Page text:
General Data Protection Regulation is in force since May 2018. It harmonises the handling, storage and processing of personal data across the EU member states. It’s complex. If the concept of personal data includes the pictures of identifiable people, requirements of the GDPR apply, like erasure on request, explicit consent for use, etc. with a potential massive impact on photographers/photojournalists work.
Some Countries have adopted the national legislation to ensure that photographers and photojournalists can continue to work, other didn’t and the GDPR may override other existing regulations or event the freedom of press. Just imagine a speaker at an public event request removal because of privacy rights ….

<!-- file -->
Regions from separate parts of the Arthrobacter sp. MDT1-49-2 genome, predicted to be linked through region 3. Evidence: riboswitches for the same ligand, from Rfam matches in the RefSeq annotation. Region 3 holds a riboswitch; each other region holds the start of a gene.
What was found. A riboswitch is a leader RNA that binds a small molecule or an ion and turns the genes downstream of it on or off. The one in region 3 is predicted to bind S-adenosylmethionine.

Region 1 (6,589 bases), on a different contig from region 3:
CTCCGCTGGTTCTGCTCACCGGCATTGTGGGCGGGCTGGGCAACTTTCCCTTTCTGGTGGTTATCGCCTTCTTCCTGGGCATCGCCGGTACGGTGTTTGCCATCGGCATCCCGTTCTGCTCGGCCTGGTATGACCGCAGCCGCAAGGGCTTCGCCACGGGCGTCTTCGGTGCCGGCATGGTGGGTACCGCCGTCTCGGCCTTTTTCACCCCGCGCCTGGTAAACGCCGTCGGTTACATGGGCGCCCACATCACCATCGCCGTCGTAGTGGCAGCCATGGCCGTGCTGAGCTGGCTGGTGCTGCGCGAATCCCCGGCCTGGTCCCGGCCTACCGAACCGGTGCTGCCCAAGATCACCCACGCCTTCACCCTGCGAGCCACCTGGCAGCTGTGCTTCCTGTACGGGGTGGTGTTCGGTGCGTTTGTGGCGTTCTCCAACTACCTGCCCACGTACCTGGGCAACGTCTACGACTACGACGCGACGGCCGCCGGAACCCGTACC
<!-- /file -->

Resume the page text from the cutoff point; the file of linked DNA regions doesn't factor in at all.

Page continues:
And there is an additional risk: In some contries, (unaffected) 3rd-parties can send costed (magnitude: starting at around 800€) “cease and desist” letters if they find a violation – this became a lucrative business model in Germany and Austria.
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